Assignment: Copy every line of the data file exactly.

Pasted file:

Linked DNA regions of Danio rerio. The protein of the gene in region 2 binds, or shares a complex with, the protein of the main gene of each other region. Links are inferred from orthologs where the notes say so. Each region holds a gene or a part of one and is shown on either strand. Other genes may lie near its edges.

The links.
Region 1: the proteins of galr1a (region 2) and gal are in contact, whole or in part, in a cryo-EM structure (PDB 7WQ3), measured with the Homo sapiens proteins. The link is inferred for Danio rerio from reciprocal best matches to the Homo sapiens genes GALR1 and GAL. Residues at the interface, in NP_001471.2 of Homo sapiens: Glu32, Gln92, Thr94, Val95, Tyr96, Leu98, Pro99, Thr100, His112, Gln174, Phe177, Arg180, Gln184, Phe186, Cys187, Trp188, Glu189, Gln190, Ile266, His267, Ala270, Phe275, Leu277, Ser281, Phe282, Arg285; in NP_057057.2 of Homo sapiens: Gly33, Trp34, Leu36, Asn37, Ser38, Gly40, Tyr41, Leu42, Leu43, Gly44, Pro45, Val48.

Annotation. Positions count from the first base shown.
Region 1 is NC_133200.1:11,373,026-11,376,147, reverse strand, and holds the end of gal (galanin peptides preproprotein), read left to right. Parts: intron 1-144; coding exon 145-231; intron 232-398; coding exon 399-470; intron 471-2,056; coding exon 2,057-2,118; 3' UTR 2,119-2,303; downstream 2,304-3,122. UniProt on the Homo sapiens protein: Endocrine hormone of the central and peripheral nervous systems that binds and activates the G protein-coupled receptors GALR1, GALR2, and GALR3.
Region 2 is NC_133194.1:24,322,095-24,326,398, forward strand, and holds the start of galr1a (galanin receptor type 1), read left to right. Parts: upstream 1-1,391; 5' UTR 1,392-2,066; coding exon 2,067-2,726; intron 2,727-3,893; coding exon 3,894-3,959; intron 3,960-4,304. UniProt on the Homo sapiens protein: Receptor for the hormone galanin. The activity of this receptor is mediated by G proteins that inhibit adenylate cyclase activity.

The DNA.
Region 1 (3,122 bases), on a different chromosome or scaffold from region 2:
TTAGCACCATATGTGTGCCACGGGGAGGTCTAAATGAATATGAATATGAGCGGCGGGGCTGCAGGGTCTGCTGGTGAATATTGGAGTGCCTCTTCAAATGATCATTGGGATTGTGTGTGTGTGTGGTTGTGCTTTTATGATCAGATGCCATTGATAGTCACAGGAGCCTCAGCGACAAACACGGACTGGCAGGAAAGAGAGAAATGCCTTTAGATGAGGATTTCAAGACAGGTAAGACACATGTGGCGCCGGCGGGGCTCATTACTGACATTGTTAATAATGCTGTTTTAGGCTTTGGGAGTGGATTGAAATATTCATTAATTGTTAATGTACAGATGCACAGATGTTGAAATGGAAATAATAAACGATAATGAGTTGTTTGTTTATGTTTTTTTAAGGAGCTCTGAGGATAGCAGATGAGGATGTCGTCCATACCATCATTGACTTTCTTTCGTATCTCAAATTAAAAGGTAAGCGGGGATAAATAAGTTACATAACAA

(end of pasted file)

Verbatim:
Linked DNA regions of Danio rerio. The protein of the gene in region 2 binds, or shares a complex with, the protein of the main gene of each other region. Links are inferred from orthologs where the notes say so. Each region holds a gene or a part of one and is shown on either strand. Other genes may lie near its edges.

The links.
Region 1: the proteins of galr1a (region 2) and gal are in contact, whole or in part, in a cryo-EM structure (PDB 7WQ3), measured with the Homo sapiens proteins. The link is inferred for Danio rerio from reciprocal best matches to the Homo sapiens genes GALR1 and GAL. Residues at the interface, in NP_001471.2 of Homo sapiens: Glu32, Gln92, Thr94, Val95, Tyr96, Leu98, Pro99, Thr100, His112, Gln174, Phe177, Arg180, Gln184, Phe186, Cys187, Trp188, Glu189, Gln190, Ile266, His267, Ala270, Phe275, Leu277, Ser281, Phe282, Arg285; in NP_057057.2 of Homo sapiens: Gly33, Trp34, Leu36, Asn37, Ser38, Gly40, Tyr41, Leu42, Leu43, Gly44, Pro45, Val48.

Annotation. Positions count from the first base shown.
Region 1 is NC_133200.1:11,373,026-11,376,147, reverse strand, and holds the end of gal (galanin peptides preproprotein), read left to right. Parts: intron 1-144; coding exon 145-231; intron 232-398; coding exon 399-470; intron 471-2,056; coding exon 2,057-2,118; 3' UTR 2,119-2,303; downstream 2,304-3,122. UniProt on the Homo sapiens protein: Endocrine hormone of the central and peripheral nervous systems that binds and activates the G protein-coupled receptors GALR1, GALR2, and GALR3.
Region 2 is NC_133194.1:24,322,095-24,326,398, forward strand, and holds the start of galr1a (galanin receptor type 1), read left to right. Parts: upstream 1-1,391; 5' UTR 1,392-2,066; coding exon 2,067-2,726; intron 2,727-3,893; coding exon 3,894-3,959; intron 3,960-4,304. UniProt on the Homo sapiens protein: Receptor for the hormone galanin. The activity of this receptor is mediated by G proteins that inhibit adenylate cyclase activity.

The DNA.
Region 1 (3,122 bases), on a different chromosome or scaffold from region 2:
TTAGCACCATATGTGTGCCACGGGGAGGTCTAAATGAATATGAATATGAGCGGCGGGGCTGCAGGGTCTGCTGGTGAATATTGGAGTGCCTCTTCAAATGATCATTGGGATTGTGTGTGTGTGTGGTTGTGCTTTTATGATCAGATGCCATTGATAGTCACAGGAGCCTCAGCGACAAACACGGACTGGCAGGAAAGAGAGAAATGCCTTTAGATGAGGATTTCAAGACAGGTAAGACACATGTGGCGCCGGCGGGGCTCATTACTGACATTGTTAATAATGCTGTTTTAGGCTTTGGGAGTGGATTGAAATATTCATTAATTGTTAATGTACAGATGCACAGATGTTGAAATGGAAATAATAAACGATAATGAGTTGTTTGTTTATGTTTTTTTAAGGAGCTCTGAGGATAGCAGATGAGGATGTCGTCCATACCATCATTGACTTTCTTTCGTATCTCAAATTAAAAGGTAAGCGGGGATAAATAAGTTACATAACAA